Science Fair Project Encyclopedia
The Sand Pebbles
The Sand Pebbles is a 1966 film which tells the story of an American gunboat plying the rivers of China in the 1920s. It stars Steve McQueen, Richard Attenborough, Richard Crenna, Candice Bergen, Makoto Iwamatsu, Emmanuelle Arsan, Simon Oakland , Ford Rainey and Gavin MacLeod.
The movie was adapted by Robert Anderson from the 1962 novel by Richard McKenna. It was directed by Robert Wise. Wise had wanted to make the film for years, but studio executives were reluctant to finance the project. Eventually, a green light was given, but due to the extensive location scouting and other pre-production work, Wise saw that it would take at least a year before he would be able to begin filming. At the studio's insistence, Wise agreed to do a filler project in the mean time. That film was The Sound of Music, one of the most popular and critically acclaimed movies of the 1960s.
Much of the film was filmed on location in Taiwan. Because of frequent rain, and tremendous production difficulties, the film was almost never finished. Steve McQueen took an entire year off from film-making after production was done because he was so exhausted. He later said that whatever sins he had committed in his life were paid for when he made the film.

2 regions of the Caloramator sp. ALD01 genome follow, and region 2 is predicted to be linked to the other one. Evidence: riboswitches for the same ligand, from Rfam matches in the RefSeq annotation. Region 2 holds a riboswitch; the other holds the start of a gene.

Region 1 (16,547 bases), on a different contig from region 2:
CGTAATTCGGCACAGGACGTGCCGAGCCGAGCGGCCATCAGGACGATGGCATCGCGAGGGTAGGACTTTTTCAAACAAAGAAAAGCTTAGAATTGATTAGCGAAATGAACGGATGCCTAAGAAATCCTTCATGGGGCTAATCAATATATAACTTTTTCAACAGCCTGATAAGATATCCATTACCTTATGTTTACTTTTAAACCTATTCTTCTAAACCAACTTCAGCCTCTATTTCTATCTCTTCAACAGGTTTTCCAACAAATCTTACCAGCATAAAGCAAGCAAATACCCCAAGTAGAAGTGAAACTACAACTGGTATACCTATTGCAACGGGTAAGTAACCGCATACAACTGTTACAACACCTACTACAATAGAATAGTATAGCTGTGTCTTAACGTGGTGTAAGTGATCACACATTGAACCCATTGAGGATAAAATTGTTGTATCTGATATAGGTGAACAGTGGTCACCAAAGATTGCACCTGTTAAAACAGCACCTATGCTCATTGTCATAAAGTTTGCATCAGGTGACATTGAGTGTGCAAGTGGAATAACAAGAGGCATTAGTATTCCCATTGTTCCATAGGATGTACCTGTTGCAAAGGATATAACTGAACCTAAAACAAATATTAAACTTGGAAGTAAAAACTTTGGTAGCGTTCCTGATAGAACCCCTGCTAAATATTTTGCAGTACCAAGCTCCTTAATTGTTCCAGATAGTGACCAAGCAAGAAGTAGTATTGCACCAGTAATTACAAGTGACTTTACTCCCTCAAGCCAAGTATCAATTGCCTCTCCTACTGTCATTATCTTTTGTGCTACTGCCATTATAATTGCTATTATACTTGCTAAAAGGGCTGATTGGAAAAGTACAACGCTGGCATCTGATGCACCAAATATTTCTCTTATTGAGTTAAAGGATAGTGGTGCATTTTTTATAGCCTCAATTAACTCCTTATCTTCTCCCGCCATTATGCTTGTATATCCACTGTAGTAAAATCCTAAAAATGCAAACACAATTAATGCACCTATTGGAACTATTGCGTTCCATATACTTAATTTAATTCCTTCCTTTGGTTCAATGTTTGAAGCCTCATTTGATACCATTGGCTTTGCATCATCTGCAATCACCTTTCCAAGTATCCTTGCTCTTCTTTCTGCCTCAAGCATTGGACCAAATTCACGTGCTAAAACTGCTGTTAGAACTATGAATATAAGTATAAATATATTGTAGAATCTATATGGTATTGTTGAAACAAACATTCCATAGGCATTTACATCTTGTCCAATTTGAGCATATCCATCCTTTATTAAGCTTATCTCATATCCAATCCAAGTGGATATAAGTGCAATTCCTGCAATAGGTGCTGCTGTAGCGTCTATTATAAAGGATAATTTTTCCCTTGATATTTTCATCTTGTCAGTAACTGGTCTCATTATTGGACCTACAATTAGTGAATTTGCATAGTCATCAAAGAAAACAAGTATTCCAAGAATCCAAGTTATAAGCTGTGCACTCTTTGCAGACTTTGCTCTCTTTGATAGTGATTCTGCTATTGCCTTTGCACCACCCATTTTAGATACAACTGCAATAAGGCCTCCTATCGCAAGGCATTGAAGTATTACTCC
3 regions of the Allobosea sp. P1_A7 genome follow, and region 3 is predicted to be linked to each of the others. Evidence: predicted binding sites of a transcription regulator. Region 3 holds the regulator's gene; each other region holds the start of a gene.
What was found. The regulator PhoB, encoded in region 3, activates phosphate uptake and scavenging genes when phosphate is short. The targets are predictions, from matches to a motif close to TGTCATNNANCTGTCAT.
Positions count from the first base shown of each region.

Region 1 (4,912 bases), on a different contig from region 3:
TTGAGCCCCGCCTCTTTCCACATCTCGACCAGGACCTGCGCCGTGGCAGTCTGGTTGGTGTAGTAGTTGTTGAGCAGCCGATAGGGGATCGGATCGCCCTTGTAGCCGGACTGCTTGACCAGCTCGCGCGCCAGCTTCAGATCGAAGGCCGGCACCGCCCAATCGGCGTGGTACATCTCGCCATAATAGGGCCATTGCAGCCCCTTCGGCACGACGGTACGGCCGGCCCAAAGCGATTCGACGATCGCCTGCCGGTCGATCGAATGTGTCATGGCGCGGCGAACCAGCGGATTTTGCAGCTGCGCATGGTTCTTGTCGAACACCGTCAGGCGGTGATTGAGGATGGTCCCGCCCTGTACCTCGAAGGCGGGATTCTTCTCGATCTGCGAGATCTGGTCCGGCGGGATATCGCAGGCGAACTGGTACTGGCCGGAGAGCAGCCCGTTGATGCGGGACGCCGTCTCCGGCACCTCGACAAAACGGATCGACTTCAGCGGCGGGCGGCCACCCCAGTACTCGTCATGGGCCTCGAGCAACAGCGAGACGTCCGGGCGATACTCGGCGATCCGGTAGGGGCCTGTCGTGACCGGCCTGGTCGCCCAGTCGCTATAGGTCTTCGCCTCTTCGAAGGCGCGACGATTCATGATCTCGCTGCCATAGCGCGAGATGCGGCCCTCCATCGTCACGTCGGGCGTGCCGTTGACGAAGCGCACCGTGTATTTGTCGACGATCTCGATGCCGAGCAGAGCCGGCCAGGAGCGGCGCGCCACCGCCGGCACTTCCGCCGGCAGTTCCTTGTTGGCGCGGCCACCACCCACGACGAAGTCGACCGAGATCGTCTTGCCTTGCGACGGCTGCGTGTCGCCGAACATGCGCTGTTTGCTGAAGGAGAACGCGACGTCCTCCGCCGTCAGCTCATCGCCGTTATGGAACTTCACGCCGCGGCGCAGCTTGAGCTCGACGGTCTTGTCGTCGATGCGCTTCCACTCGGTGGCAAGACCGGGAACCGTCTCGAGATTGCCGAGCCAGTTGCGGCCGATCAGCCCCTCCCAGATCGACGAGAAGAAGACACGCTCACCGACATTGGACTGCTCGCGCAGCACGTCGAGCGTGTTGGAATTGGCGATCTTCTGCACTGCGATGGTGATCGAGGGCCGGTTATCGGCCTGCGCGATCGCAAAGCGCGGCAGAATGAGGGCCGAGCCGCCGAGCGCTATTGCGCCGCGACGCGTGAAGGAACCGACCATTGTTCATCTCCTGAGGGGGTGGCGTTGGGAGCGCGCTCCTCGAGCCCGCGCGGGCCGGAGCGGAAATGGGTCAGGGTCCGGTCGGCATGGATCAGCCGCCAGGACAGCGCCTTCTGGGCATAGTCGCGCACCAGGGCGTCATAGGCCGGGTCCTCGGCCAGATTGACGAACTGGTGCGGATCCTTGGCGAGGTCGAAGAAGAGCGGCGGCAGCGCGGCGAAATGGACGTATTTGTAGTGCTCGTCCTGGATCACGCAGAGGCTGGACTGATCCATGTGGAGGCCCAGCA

The film deals with the racism and colonialism of the era, both in the small scale of how the American sailors treat coolies on the boat and bar girls on shore, and in the large scale of how gunboat diplomacy was used on under-developed China. The film is considered by some to be a commentary on the United States involvement in the Vietnam War. However, at the time the film came out, anti-Vietnam feelings were nowhere near the peak they would achieve three years later.
The film was nominated for Academy Awards for Best Actor in a Leading Role (Steve McQueen), Best Actor in a Supporting Role (Mako), Best Art Direction-Set Decoration, Color, Best Cinematography, Color, Best Film Editing, Best Music, Original Music Score, Best Picture and Best Sound. It is now available on DVD with an extensive commentary track by the director and several of the remaining actors.
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